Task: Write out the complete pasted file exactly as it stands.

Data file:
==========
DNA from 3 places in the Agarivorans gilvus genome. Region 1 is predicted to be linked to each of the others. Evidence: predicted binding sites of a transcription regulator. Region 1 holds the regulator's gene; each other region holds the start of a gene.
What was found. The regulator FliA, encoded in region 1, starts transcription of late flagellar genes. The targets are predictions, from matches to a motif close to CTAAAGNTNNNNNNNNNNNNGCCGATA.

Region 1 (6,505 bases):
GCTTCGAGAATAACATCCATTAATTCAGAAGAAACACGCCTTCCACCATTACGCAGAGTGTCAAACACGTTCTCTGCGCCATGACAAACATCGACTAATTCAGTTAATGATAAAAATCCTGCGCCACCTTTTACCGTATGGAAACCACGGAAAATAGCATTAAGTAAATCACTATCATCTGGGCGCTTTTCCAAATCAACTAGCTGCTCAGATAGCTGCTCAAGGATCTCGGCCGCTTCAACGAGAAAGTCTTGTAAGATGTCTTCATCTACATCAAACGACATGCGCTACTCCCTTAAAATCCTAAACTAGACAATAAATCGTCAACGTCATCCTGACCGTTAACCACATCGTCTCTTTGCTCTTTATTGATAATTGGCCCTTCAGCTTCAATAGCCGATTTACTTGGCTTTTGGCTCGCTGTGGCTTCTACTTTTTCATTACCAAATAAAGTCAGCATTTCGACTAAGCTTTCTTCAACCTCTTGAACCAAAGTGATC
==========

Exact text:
DNA from 3 places in the Agarivorans gilvus genome. Region 1 is predicted to be linked to each of the others. Evidence: predicted binding sites of a transcription regulator. Region 1 holds the regulator's gene; each other region holds the start of a gene.
What was found. The regulator FliA, encoded in region 1, starts transcription of late flagellar genes. The targets are predictions, from matches to a motif close to CTAAAGNTNNNNNNNNNNNNGCCGATA.

Region 1 (6,505 bases):
GCTTCGAGAATAACATCCATTAATTCAGAAGAAACACGCCTTCCACCATTACGCAGAGTGTCAAACACGTTCTCTGCGCCATGACAAACATCGACTAATTCAGTTAATGATAAAAATCCTGCGCCACCTTTTACCGTATGGAAACCACGGAAAATAGCATTAAGTAAATCACTATCATCTGGGCGCTTTTCCAAATCAACTAGCTGCTCAGATAGCTGCTCAAGGATCTCGGCCGCTTCAACGAGAAAGTCTTGTAAGATGTCTTCATCTACATCAAACGACATGCGCTACTCCCTTAAAATCCTAAACTAGACAATAAATCGTCAACGTCATCCTGACCGTTAACCACATCGTCTCTTTGCTCTTTATTGATAATTGGCCCTTCAGCTTCAATAGCCGATTTACTTGGCTTTTGGCTCGCTGTGGCTTCTACTTTTTCATTACCAAATAAAGTCAGCATTTCGACTAAGCTTTCTTCAACCTCTTGAACCAAAGTGATC